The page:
The styloglossus muscle is shaped as a thin stripe which originates from the anterolateral aspect of the styloid process of the temporal bone and the nearby stylomandibular ligament. To reach the tongue and insert into posterolateral aspects, it passes through the oropharyngeal triangle. The longitudinal part of the styloglossus will then blend with fibers of the inferior longitudinal muscle, and the oblique part of the styloglossus muscle will blend with fibers of the hyoglossus muscles. By contracting, the styloglossus muscle retrudes/retracts the tongue and elevates its lateral aspects.

The palatoglossus is a bow-shaped muscle associated both with the tongue and the soft palate. It originates from the palatine aponeurosis of the soft palate and arches laterally downward to insert into the dorsum of the tongue and blends with the intrinsic muscles. This muscle coordinates the actions of the tongue and the soft palate. It elevates the root of the tongue, and constricts the isthmus of fauces. All these movements are necessary for closing the isthmus of the oropharynx and pushing the bolus from the oral cavity into the pharynx. Note that this is the only muscle of the tongue that is not innervated by the hypoglossal nerve (CN XII) like all the others. Instead, it is innervated by the vagus nerve (CN X) via branches of the pharyngeal plexus like other muscles of the soft palate.

Taste sensation

To understand the anatomical aspect of taste sensation, let's briefly describe the sensory innervation of the tongue.Almost every organ in the human body, including the tongue, can detect general sensory stimulation (general somatic afferent fibers), that is temperature, touch, and pain. General sensory innervation of the tongue is enabled by the lingual nerve (a branch of the mandibular nerve CN V3) and glossopharyngeal nerve (CN IX), where the former innervates the anterior two-thirds of the tongue, while the latter supplies the posterior one-third of the tongue.

On the other hand, every organ specialized for a specific sensation, like the tongue is for taste, also has special sensory innervation. The senses of taste and olfaction (smell) are carried by special visceral afferent fibers in cranial nerves. The sense of taste is mediated by the facial (CN VII) and glossopharyngeal (CN IX) nerves. Even though taste receptors and their innervation will be discussed in the following sections of this article, right now, for the sake of the later recap, take the following two sentences for granted:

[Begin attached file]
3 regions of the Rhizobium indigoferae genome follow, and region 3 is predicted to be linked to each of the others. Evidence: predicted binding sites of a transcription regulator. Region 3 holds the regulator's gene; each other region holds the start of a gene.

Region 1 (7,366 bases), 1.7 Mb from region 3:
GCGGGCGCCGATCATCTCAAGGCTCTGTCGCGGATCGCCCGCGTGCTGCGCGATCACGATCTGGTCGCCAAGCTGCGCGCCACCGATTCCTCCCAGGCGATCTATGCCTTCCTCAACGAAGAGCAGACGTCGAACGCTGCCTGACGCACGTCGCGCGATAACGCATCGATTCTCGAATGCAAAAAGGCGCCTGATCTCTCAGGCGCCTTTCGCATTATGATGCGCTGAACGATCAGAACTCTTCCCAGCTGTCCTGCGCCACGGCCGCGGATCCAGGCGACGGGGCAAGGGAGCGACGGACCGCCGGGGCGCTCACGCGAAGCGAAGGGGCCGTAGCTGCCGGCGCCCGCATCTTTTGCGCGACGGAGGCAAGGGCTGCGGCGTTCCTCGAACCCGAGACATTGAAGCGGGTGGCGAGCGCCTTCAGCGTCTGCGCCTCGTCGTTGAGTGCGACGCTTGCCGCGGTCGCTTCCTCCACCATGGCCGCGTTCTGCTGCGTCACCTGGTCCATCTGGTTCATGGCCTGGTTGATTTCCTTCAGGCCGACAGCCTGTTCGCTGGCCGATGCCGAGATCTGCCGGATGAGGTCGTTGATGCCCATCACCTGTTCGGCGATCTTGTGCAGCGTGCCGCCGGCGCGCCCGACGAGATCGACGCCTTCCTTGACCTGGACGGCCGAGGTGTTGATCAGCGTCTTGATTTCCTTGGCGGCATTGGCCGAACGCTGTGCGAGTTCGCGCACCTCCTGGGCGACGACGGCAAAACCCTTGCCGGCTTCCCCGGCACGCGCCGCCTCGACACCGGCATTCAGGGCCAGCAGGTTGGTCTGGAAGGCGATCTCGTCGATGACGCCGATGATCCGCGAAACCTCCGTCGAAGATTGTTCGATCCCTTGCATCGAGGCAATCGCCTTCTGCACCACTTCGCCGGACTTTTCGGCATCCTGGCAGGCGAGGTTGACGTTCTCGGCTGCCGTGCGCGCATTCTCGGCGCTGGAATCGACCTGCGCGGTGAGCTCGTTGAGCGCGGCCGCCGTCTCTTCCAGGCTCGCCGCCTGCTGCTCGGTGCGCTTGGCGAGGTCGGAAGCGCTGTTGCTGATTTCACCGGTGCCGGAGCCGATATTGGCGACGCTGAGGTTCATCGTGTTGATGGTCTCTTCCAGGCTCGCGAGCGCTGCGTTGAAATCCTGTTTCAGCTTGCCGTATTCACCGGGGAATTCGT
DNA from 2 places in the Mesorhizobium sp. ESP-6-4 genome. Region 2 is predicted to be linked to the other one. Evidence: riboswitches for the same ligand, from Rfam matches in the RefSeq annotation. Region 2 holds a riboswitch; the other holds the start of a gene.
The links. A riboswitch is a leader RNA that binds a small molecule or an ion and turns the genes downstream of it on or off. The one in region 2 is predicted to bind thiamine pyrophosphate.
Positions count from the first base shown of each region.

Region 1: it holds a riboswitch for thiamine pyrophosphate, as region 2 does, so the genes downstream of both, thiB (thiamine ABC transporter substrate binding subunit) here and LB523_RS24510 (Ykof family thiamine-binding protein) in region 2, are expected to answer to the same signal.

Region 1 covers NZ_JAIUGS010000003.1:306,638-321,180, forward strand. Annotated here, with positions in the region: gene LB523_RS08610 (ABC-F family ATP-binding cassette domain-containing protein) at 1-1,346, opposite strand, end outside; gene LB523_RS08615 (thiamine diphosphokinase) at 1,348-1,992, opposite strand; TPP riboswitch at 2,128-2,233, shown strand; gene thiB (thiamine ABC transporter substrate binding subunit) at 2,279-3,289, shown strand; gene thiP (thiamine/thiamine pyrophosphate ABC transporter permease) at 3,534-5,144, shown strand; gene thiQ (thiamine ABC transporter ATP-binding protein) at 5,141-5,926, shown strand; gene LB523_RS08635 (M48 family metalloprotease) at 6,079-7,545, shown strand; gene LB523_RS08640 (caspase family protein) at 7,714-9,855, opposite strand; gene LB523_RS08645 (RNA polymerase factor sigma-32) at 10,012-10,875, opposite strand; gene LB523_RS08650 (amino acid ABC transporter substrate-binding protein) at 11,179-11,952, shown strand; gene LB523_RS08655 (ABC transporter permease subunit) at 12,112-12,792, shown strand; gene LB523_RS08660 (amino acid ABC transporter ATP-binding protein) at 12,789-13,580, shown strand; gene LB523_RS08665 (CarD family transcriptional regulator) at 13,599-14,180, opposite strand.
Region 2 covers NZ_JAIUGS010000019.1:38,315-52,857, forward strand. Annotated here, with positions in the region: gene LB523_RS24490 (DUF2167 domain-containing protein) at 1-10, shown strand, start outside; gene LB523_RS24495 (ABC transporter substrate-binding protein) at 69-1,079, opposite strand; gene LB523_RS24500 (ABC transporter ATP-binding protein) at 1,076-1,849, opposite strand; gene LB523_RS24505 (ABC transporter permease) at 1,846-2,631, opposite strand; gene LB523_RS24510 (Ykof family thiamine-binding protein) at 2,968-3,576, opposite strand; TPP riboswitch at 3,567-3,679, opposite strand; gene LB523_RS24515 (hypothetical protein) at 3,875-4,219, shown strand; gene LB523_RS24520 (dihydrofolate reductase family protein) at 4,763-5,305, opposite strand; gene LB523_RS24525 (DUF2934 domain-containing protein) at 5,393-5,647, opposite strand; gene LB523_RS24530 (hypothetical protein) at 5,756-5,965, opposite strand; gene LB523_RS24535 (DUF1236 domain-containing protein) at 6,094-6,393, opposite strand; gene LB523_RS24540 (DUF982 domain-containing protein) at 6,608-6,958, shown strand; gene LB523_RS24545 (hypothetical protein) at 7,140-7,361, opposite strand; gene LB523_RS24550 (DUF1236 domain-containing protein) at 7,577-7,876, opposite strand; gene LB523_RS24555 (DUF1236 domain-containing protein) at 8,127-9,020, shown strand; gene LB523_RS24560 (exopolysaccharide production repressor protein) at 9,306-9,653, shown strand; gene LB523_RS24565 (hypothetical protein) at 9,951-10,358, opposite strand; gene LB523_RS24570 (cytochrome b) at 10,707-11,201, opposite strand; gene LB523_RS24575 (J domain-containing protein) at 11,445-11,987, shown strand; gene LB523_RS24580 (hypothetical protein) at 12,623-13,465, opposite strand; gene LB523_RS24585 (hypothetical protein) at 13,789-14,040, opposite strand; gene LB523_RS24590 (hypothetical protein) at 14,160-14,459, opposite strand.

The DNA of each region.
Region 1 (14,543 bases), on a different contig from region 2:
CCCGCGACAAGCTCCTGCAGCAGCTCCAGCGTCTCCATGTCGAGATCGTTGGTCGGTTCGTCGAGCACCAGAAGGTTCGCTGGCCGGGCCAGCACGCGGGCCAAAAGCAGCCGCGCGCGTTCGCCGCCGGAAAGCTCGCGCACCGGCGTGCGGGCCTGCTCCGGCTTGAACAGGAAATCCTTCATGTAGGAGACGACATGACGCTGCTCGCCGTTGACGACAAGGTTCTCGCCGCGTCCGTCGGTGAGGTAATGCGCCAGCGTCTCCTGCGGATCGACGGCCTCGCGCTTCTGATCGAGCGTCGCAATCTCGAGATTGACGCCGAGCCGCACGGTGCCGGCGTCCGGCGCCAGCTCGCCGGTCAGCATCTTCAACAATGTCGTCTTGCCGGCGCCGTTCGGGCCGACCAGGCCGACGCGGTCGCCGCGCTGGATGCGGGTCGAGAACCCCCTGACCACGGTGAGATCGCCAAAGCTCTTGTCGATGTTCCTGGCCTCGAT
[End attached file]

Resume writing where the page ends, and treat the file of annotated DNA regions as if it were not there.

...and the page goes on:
• Taste receptors are found within three out of four types of lingual papillae, and those from the anterior two-thirds of the tongue, except for the vallate papillae, are innervated by the chorda tympani (a branch of the facial nerve)
  • All receptors from the posterior one-third of the tongue are innervated by the glossopharyngeal nerve

Note that the vagus nerve (CN X) via its superior laryngeal branch provides both general and special sensory innervation to the part of the tongue that is directly in front of the epiglottis.

Lingual papillae

The dorsal surface of the tongue is rough and covered with numerous papillae. These structures contain taste buds that themselves contain gustatory receptors for taste. There are four types of the lingual papillae: filiform, fungiform, vallate, and foliate; and all of them, except for the filiform contain taste buds.

Filiform papillae are the smallest and the most numerous. They are scattered all over the anterior two-thirds of the dorsal surface of the tongue in lines parallel to the terminal sulcus, and then transversely at the apex. They are thin and elongated, and have a purely mechanical role only, since they do not possess taste buds.

Fungiform papillae are shaped like mushrooms. They can be found all over the dorsal surface of the tongue, but their highest concentration is at the tip and margins of the tongue.

Vallate papillae are the largest. There are very few of them, precisely 8 - 12 in humans. They are shaped cylindrically and can be found only anterior to the terminal sulcus of the tongue, characteristically aligned in a V shape.